Do Not Type a Space ...
following a period with an abbreviation
following a period used as a decimal point
between quotation marks and the quoted
material “squeaky sounds” in ears
before or after a hyphen mid-August
before or after a slash allergies/
before or after a dash 50-70%
between a number and percent sign 50%
between parentheses and the enclosed
material Irritable bowel syndrome
between any word and the punctuation
following it. Irritable bowel syndrome,
between the number and the colon used to
indicate a dilute solution or ratio. 1:2 ratio
was used in his anesthesia.
on either side of the colon when expressing the
time of day 12:00 p.m.
before an apostrophe The patient’s mother
was present during this evaluation.
before or after a comma used within numbers
before or after an ampersand in abbreviations, e.g.,
on either side of the colon when expressing ratios
after the closing parenthesis if another mark of
punctuation follows Irritable bowel syndrome
after a comma
after a semicolon
after a period following an initial
after the closing parenthesis
on each side of the x in an expression of
dimension, e.g. 4 x 4
after punctuation at the end of a sentence
after a colon except when expressing time or a
after periods on itemized or enumerated data
under plan/assessment. Example: 1. (2 tab
spaces) Return to see me in 2 weeks.
**Numbers: Spell out the numbers 1 to 9 if they are
referring to an English word, or if they are referring to an
approximation. Zero is generally spelled out. Numbers 10
and above should always be in figures.
Use Numerals for clarity and so they stand out from the
The patient was brought to the ER 1 hour after the
The patient has been seen 3 times in the last month.
Height 5 foot 5 inches, weight 130 pounds.
There are exceptions to every rule. Use your judgment and keep in
mind that clarity is always the goal. You may sometimes encounter
numbers in approximation, but followed by a unit of measure. This
is an EXCEPTION to our rule.
D: Approximately 5 mL of blood loss.
T: Approximately 5 mL of blood loss.
There were hundreds of patients in the emergency
The patient is approximately six years old
The patient is approximately 60 years old.
The patient is about two months postoperative now.
The abrasion was about 1 cm in size.
Adjacent Numbers - Spell out two consecutive
numbers to avoid confusion.
Take two 275 mg tablets daily.
Alor 5/500 one to two tablets q.4-6 h. p.r.n.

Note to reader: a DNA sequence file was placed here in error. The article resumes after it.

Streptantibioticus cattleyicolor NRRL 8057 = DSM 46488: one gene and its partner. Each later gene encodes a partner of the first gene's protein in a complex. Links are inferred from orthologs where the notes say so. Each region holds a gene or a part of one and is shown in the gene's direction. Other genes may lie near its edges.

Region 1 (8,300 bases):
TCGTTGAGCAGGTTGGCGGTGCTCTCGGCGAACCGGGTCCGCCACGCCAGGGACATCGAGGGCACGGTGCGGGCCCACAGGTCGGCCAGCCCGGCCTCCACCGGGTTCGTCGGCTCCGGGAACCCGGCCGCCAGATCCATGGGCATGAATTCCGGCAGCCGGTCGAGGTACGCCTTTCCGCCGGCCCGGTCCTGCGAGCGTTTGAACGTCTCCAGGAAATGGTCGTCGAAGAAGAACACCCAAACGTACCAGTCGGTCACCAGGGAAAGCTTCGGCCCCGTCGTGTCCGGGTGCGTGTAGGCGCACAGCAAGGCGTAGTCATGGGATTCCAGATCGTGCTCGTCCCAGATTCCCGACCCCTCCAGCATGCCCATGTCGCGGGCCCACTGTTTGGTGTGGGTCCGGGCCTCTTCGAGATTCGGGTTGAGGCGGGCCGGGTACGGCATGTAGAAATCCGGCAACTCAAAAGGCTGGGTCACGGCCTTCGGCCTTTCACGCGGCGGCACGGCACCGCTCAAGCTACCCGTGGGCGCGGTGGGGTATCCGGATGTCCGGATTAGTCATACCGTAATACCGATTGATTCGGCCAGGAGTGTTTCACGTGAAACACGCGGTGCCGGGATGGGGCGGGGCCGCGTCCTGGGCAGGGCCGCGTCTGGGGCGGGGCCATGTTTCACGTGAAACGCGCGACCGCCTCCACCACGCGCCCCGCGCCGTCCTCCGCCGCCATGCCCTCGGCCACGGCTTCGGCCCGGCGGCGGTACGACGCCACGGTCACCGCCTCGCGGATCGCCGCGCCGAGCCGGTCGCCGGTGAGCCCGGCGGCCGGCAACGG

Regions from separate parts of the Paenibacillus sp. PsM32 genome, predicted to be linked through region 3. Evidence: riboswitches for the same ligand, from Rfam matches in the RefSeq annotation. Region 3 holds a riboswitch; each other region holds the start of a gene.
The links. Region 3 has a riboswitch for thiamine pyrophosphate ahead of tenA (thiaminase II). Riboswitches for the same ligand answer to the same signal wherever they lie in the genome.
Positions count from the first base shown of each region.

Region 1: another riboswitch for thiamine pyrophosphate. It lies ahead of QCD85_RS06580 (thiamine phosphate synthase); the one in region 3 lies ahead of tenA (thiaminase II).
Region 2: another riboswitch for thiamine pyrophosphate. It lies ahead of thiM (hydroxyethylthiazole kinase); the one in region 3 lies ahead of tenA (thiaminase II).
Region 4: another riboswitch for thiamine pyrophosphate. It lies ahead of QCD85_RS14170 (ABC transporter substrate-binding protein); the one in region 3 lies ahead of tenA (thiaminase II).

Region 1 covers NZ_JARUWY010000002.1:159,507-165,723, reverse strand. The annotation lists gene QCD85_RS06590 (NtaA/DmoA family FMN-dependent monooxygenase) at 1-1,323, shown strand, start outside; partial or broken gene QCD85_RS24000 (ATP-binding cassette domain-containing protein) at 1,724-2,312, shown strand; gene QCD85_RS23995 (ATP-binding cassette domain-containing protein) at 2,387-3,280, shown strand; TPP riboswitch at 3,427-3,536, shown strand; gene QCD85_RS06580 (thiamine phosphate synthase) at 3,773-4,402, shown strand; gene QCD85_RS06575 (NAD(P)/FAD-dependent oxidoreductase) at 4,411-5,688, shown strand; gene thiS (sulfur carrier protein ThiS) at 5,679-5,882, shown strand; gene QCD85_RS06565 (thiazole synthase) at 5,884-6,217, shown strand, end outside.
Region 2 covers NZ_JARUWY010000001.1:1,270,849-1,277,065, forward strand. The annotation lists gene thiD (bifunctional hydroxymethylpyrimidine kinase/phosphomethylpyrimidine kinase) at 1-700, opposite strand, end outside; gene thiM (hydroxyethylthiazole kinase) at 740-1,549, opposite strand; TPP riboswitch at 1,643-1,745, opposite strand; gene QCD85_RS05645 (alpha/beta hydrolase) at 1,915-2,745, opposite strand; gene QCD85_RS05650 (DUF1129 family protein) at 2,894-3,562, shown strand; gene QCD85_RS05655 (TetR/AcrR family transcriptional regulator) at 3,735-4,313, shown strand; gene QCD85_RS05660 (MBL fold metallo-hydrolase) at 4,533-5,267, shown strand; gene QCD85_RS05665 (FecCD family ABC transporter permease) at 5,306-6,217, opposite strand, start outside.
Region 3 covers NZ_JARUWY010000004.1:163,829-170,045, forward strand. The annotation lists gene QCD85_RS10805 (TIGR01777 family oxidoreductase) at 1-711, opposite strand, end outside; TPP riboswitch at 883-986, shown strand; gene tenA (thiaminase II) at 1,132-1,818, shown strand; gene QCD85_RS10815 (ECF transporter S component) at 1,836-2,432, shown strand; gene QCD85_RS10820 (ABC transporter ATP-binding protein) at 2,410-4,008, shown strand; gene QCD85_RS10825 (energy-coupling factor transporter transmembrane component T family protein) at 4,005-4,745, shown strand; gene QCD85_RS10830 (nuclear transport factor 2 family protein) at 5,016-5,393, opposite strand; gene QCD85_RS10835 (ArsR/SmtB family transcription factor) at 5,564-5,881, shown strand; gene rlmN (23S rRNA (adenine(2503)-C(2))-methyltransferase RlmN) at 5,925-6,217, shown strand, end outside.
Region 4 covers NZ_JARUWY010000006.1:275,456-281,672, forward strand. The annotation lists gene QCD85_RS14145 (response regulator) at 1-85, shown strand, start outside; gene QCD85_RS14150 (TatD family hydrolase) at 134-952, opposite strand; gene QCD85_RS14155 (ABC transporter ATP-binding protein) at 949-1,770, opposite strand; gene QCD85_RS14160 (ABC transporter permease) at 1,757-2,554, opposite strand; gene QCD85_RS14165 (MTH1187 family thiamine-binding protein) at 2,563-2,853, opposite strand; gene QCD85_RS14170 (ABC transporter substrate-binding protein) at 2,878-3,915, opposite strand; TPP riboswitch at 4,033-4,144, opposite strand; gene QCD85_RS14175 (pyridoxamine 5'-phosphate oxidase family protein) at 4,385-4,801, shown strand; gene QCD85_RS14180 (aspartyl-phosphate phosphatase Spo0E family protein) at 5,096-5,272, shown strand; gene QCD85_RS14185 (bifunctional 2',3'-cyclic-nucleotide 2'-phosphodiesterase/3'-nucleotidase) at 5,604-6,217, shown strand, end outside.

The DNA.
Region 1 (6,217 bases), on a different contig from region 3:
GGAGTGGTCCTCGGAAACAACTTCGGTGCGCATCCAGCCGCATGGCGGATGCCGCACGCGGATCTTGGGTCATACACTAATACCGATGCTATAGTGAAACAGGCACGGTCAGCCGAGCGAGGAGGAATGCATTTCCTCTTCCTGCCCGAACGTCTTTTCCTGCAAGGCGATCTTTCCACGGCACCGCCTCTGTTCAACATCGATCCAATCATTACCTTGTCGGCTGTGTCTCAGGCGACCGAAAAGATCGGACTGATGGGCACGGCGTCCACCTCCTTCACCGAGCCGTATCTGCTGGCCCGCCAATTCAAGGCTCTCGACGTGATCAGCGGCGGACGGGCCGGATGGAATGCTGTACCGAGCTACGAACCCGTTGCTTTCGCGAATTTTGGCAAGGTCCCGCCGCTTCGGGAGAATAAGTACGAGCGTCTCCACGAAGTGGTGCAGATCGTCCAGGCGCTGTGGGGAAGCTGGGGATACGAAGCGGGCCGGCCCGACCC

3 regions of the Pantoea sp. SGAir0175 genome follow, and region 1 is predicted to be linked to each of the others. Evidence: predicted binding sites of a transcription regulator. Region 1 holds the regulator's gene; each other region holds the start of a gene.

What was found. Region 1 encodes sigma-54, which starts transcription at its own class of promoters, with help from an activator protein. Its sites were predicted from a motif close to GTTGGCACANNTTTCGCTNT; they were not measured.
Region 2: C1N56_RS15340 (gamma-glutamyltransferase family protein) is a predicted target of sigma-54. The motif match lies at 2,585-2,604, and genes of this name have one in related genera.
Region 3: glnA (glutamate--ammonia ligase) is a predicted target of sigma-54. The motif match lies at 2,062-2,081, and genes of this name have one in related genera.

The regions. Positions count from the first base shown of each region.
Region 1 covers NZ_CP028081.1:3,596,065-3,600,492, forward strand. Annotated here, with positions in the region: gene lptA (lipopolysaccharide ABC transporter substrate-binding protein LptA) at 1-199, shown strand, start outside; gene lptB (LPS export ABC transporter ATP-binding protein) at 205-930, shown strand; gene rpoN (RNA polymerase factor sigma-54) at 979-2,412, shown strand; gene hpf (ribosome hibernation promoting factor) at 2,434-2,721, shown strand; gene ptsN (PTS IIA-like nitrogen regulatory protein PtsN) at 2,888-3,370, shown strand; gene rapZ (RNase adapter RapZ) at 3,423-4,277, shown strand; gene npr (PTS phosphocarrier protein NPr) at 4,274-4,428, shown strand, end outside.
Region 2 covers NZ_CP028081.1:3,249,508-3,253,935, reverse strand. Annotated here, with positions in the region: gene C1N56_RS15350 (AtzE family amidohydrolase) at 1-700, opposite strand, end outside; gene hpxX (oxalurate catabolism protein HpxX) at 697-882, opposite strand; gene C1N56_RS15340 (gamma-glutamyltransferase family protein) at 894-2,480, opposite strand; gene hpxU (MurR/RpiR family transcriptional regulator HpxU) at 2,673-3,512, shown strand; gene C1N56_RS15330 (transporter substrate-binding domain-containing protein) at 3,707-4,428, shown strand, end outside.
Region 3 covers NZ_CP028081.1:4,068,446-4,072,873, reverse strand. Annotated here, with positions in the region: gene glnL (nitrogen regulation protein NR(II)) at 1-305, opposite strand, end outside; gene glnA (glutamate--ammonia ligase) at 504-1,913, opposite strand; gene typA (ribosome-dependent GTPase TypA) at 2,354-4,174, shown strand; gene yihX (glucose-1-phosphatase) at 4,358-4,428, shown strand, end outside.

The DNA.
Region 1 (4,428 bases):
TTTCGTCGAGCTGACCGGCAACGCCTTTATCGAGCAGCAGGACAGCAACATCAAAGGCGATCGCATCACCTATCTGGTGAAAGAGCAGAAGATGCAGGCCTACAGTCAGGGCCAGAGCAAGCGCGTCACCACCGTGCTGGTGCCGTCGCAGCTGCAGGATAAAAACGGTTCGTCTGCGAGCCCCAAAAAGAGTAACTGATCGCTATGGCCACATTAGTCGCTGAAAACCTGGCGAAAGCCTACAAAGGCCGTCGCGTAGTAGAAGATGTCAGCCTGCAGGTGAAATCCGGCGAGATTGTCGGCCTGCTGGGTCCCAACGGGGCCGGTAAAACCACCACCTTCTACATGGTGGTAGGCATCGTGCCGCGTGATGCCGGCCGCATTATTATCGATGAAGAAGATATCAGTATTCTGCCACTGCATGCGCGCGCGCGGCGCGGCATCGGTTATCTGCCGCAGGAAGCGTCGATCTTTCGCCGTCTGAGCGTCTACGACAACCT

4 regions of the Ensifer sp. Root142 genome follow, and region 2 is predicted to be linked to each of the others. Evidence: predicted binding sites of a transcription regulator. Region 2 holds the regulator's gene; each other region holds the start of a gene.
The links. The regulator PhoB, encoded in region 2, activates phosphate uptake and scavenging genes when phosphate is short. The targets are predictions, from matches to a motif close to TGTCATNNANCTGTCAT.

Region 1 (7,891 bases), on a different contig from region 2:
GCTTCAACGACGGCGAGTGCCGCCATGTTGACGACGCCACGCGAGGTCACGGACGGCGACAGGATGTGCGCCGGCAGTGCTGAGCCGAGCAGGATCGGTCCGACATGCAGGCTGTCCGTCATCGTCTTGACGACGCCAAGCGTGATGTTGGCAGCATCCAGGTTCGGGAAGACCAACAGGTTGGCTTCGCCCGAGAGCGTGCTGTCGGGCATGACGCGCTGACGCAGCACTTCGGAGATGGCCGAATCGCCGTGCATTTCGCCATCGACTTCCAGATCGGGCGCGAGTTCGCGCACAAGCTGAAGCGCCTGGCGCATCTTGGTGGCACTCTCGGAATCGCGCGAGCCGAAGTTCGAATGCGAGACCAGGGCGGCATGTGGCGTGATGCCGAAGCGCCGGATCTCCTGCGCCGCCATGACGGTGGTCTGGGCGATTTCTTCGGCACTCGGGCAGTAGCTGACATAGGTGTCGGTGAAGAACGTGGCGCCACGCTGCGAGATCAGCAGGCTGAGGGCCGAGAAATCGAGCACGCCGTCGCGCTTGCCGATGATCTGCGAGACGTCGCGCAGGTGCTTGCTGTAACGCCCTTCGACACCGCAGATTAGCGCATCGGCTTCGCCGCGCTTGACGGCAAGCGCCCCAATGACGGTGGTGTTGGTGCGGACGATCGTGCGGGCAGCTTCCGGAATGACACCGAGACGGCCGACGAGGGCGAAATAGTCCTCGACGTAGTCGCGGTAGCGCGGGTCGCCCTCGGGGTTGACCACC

Three 2-inch bandages.
Use a comma between neighboring and unrelated numbers
when neither can be easily expressed in words and the
sentence cannot be reworded. E.G. During the month of
June 1999, 5299 prescriptions were dispensed.
Fractions - According to the dictation style, spell
out or use numerals for common fractions
D: One and one-half hours ...
T: 1-1/2 hours ...
He smokes two packs and a half of cigarettes per day.
He smokes 2½ packs of cigarettes per day.
He smokes 2-1/2 packs of cigarettes per day.
(Note the use of the hyphen in mixed fractions if the
subscript is not used.)
He has a 30-pack-year cigarette habit.
Use decimal fractions with the metric system. 1.5 cm
Use common fractions with the English system. 1-1/2
Beginning a Sentence - Do not use a numeral to
begin a sentence. Spell out the number or recast the
D: 10 mg of Reglan was administered stat.
T: Reglan 10 mg was administered stat.
Exception - It is acceptable to begin a sentence with a year,
although recasting the sentence is preferred.
Acceptable: 2000 is going to be a prosperous year.
Preferred: The year 2000 will be prosperous.
Plurals - With single-digit numbers, use ‘s
4 x 4's
To form the plural of multiple-digit numbers, do not use an
She was in her 30s
He was last hospitalized in the 1970s
Arabic Numerals (0, 1, 3, etc.) Versus Roman
Numerals - as a general rule, most numbers will be
expressed in Arabic numbers unless Roman numerals
are specified or preferred.
Grades are generally expressed in Arabic numbers.
grade 4/6 murmur
CIN grade 3 or CIN-3
Developmental dysplasia, Crowe grade II (Exception